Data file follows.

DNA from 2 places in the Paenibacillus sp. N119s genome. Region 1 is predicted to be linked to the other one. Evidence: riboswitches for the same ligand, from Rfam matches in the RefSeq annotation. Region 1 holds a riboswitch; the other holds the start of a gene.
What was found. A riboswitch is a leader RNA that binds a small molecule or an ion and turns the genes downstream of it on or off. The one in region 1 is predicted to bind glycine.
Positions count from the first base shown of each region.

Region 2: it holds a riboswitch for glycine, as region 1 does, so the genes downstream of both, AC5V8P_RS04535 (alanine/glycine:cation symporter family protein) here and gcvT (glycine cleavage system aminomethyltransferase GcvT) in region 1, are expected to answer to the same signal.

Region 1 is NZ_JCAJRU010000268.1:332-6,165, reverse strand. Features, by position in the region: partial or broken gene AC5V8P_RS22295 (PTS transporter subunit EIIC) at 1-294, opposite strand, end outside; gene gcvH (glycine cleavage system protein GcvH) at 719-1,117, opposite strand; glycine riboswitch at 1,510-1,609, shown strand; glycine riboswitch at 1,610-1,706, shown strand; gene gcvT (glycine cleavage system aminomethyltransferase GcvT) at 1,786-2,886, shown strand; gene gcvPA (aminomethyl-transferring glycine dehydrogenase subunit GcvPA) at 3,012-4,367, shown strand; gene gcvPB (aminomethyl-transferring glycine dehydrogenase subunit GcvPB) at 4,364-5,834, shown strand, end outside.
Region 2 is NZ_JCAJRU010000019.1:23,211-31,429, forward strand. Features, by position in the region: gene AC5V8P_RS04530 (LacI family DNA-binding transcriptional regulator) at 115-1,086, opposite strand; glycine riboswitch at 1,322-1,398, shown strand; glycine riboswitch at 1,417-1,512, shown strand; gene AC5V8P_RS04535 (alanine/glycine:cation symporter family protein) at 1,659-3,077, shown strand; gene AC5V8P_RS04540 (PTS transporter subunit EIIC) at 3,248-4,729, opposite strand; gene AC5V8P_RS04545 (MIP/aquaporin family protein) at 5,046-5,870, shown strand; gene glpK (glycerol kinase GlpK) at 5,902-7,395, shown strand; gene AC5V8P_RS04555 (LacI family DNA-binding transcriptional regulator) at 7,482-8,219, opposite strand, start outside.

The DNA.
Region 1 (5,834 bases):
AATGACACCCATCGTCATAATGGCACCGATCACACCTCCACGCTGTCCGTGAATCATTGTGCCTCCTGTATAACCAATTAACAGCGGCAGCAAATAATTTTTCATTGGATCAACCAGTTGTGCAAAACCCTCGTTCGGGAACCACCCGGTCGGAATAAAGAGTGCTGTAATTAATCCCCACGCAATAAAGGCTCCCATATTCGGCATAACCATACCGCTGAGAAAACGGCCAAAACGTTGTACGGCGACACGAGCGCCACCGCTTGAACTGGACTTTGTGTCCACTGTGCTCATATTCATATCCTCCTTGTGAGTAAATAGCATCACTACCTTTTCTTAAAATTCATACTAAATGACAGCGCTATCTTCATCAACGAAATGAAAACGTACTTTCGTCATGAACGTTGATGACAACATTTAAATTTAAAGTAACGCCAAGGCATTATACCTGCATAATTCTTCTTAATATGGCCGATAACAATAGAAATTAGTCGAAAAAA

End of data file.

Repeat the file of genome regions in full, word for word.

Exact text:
DNA from 2 places in the Paenibacillus sp. N119s genome. Region 1 is predicted to be linked to the other one. Evidence: riboswitches for the same ligand, from Rfam matches in the RefSeq annotation. Region 1 holds a riboswitch; the other holds the start of a gene.
What was found. A riboswitch is a leader RNA that binds a small molecule or an ion and turns the genes downstream of it on or off. The one in region 1 is predicted to bind glycine.
Positions count from the first base shown of each region.

Region 2: it holds a riboswitch for glycine, as region 1 does, so the genes downstream of both, AC5V8P_RS04535 (alanine/glycine:cation symporter family protein) here and gcvT (glycine cleavage system aminomethyltransferase GcvT) in region 1, are expected to answer to the same signal.

Region 1 is NZ_JCAJRU010000268.1:332-6,165, reverse strand. Features, by position in the region: partial or broken gene AC5V8P_RS22295 (PTS transporter subunit EIIC) at 1-294, opposite strand, end outside; gene gcvH (glycine cleavage system protein GcvH) at 719-1,117, opposite strand; glycine riboswitch at 1,510-1,609, shown strand; glycine riboswitch at 1,610-1,706, shown strand; gene gcvT (glycine cleavage system aminomethyltransferase GcvT) at 1,786-2,886, shown strand; gene gcvPA (aminomethyl-transferring glycine dehydrogenase subunit GcvPA) at 3,012-4,367, shown strand; gene gcvPB (aminomethyl-transferring glycine dehydrogenase subunit GcvPB) at 4,364-5,834, shown strand, end outside.
Region 2 is NZ_JCAJRU010000019.1:23,211-31,429, forward strand. Features, by position in the region: gene AC5V8P_RS04530 (LacI family DNA-binding transcriptional regulator) at 115-1,086, opposite strand; glycine riboswitch at 1,322-1,398, shown strand; glycine riboswitch at 1,417-1,512, shown strand; gene AC5V8P_RS04535 (alanine/glycine:cation symporter family protein) at 1,659-3,077, shown strand; gene AC5V8P_RS04540 (PTS transporter subunit EIIC) at 3,248-4,729, opposite strand; gene AC5V8P_RS04545 (MIP/aquaporin family protein) at 5,046-5,870, shown strand; gene glpK (glycerol kinase GlpK) at 5,902-7,395, shown strand; gene AC5V8P_RS04555 (LacI family DNA-binding transcriptional regulator) at 7,482-8,219, opposite strand, start outside.

The DNA.
Region 1 (5,834 bases):
AATGACACCCATCGTCATAATGGCACCGATCACACCTCCACGCTGTCCGTGAATCATTGTGCCTCCTGTATAACCAATTAACAGCGGCAGCAAATAATTTTTCATTGGATCAACCAGTTGTGCAAAACCCTCGTTCGGGAACCACCCGGTCGGAATAAAGAGTGCTGTAATTAATCCCCACGCAATAAAGGCTCCCATATTCGGCATAACCATACCGCTGAGAAAACGGCCAAAACGTTGTACGGCGACACGAGCGCCACCGCTTGAACTGGACTTTGTGTCCACTGTGCTCATATTCATATCCTCCTTGTGAGTAAATAGCATCACTACCTTTTCTTAAAATTCATACTAAATGACAGCGCTATCTTCATCAACGAAATGAAAACGTACTTTCGTCATGAACGTTGATGACAACATTTAAATTTAAAGTAACGCCAAGGCATTATACCTGCATAATTCTTCTTAATATGGCCGATAACAATAGAAATTAGTCGAAAAAA